Do you remember the Corn dog stand of Seo Dal-mi's grandmother in the K-drama series Start-Up? Well, who could forget that? That's the reason why Dal-mi and Ji-pyeong met. But, if you think of it, the writers of this K-drama would not choose Korean corn dogs if they knew that corn dogs aren't something Koreans love.
It's impossible not to find Korean corn dogs while roaming around the streets of South Korea. It's one of people's go-to Korean street food that is not only delicious but incredibly affordable. Korean corn dogs are famous in South Korea and different parts of the world. So, why don't we learn about Korean corn dogs?
The Korean corn dog, also known as the gamja hot dog, is a filling street dish found in Seoul's streets and night markets. You might have recognized it because of K-dramas, movies, and Youtube videos.
The classic Korean corn dogs are hot dogs coated with a chewy and thick batter made of rice flour instead of corn. It is deep-fried in hot oil to achieve the crunchiness it needs. It has different variations like rice cakes, fish cakes, and those that have french fries.
The Korean corn dog is becoming increasingly popular around the world. It is now making its way to different parts of the world. Aside from the variations mentioned above, every country also has its versions of corn dogs.
The difference between American Corn Dogs and Korean Corn Dogs lies in the filling, batter, and coating, making both unique tastes to try. Let's see the differences in more detail below.
The filling of a Korean corn dog is not just hot dogs or sausages. Korean corn dogs can also be filled with cheese, squid, spam, or Korean rice cake.
American corn dogs use cornmeal batter, while Korean corn dogs use rice flour. As a result, the batter is crispier, which I think is much better. Corn dogs in the United States are often made with a soft, doughnut-like batter.
The Korean corn dog is coated with panko bread crumbs, making it crunchier. Korean corn dogs can also be coated with cornflakes or ramen. After being deep-fried to a golden brown color, it is coated with sugar.
There are different variations of Korean corn dogs. If you're used to the regular corn dogs, which we usually see in the streets, prepare yourself because Korean corn dogs have many variations. These variations are also inspired by other authentic Korean food and flavors that locals love. Below is the list of different variations of the Korean corn dog.
It's hard not to love french fries so putting it as an ingredient in Korean corn dogs is a great idea. French fry hot dogs are known as gamja hot dogs. It is a type of Korean corn dog that is topped with diced crunchy french fries. In Korean, gamja means potato, and instead of panko, they use chopped-up french fries to cover the potatoes. Crispy and salty, the fries go great with hot dogs and cheese.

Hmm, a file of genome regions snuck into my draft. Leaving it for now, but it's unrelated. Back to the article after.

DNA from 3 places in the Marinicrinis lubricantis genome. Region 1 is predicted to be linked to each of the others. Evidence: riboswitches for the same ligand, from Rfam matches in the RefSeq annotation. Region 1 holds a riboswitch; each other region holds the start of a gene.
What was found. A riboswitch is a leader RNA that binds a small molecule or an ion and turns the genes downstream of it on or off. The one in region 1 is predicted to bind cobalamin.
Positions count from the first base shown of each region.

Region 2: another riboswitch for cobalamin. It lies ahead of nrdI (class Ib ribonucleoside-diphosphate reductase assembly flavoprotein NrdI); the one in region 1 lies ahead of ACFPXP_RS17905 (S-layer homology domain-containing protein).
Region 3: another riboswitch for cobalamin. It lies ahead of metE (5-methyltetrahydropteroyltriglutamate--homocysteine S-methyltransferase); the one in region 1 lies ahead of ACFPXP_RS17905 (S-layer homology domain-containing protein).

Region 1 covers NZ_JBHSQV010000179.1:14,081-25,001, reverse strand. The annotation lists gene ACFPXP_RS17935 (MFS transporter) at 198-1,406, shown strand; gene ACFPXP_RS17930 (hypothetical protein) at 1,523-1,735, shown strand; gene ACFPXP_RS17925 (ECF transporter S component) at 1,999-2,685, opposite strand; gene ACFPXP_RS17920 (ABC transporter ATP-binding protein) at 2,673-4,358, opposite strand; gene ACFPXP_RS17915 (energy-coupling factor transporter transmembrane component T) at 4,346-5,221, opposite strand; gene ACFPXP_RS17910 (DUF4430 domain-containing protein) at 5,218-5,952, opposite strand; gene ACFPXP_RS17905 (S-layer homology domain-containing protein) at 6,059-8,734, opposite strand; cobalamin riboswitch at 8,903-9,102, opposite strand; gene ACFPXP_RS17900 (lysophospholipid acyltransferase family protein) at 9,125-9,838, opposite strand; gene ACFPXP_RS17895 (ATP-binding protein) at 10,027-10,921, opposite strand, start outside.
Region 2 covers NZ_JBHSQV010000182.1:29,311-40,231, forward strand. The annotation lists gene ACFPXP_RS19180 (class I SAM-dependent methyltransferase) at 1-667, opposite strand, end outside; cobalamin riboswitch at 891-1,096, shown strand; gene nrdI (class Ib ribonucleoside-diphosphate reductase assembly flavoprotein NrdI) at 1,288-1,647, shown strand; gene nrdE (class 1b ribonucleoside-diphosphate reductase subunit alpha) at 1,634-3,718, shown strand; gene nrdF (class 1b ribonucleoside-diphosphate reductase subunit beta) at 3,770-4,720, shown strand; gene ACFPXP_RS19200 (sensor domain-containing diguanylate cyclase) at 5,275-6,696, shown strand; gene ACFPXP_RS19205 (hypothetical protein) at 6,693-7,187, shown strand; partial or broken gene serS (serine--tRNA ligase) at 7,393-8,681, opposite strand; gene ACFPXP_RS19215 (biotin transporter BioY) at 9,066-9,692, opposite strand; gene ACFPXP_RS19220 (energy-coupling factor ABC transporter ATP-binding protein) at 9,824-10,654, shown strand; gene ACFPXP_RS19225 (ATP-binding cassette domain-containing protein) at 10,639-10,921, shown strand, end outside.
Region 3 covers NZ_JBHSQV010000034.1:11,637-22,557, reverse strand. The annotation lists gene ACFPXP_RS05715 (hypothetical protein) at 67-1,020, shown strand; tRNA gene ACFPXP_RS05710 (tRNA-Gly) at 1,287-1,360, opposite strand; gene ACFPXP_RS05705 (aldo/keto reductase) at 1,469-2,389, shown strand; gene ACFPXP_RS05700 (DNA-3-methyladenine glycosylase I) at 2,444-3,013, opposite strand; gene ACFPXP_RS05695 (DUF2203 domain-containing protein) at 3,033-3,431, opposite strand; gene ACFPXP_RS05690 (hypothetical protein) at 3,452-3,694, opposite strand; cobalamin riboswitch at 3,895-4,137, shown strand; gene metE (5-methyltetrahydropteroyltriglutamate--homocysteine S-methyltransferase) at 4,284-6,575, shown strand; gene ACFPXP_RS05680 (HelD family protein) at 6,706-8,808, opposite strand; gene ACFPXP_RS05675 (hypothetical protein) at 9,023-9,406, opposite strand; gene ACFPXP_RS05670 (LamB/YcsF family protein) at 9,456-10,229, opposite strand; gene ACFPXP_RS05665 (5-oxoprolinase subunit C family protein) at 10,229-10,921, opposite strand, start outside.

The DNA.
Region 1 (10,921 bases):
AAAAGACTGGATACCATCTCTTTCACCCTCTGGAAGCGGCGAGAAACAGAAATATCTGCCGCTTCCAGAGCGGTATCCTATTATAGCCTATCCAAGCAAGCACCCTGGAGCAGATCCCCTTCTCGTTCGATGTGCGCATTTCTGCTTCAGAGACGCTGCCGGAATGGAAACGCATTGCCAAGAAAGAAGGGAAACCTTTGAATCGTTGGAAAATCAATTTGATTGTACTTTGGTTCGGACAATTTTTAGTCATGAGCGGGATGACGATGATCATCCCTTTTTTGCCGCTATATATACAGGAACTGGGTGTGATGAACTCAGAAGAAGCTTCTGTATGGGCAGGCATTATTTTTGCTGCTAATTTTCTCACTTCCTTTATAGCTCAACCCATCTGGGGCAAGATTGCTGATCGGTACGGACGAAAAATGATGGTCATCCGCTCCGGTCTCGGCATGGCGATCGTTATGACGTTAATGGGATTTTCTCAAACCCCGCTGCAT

This variation of the Korean corn dog is really unique because who would've thought that the ramen noodles could be added to Korean corn dogs? In this variation, instant ramen noodles packets are crushed up. The seasonings can also be sprinkled to complete the instant ramen vibes.
If you want a different kind of crunchiness, crispy puffs are also worthy of consideration. Rice puffs can either be crushed rice crackers or the Korean rice puffs that were searched out and rolled in rice instead of panko breadcrumbs.
The cornflake Korean corn dog is a variation of corn dog that uses crushed cornflake instead of panko. It will definitely give you a corny flavor that you'll surely love.
Lastly, we have the Hot Cheetos corn dogs. If you want your corn dog to be extra crunchy and spicy, this is the one to go. You can drizzle mayo and lime, especially if you're doing a mozzarella corn dog.
Korean corn dogs are one of the Korean street food that most locals and even foreigners love. Since it is affordable and sold by street vendors, it's no surprise that many people are grabbing a bite of this delicious street food. But why do many people love Korean corn dogs?
Korean corn dogs are gaining popularity not just in Asia but also in the US and other parts of the world because of the Korean wave. If you watch Korean Dramas like Start-up, Run-on, and Business Proposal, you can see the characters snacking corn dogs. If you're an avid K-drama fan, you know that watching them eat food makes us crave their food.
Corn dogs are not new in the US but what sets Korean corn dogs apart is Koreans use fermented flour instead of cornmeal to make them tastier and crispier. Some people also use gluten-free flour, but this choice is tricky and needs to be mastered first since flour is an essential ingredient in Korean corn dogs.
Another reason why people love Korean corn dogs is that they have lots of options to choose from. This caters to the different diets and tastes of the people. Some of the variations are already stated above. Having to choose your variation is a great thing. You'll have a choice.
People who love snacks, especially when traveling, want to have something easy to carry around and eat. This is why Korean corn dogs are perfect. Korean corn dogs are like hot dogs on sticks only with batter coating. With this, you can easily eat it even while walking or standing—no need to sit down or settle in a comfortable place.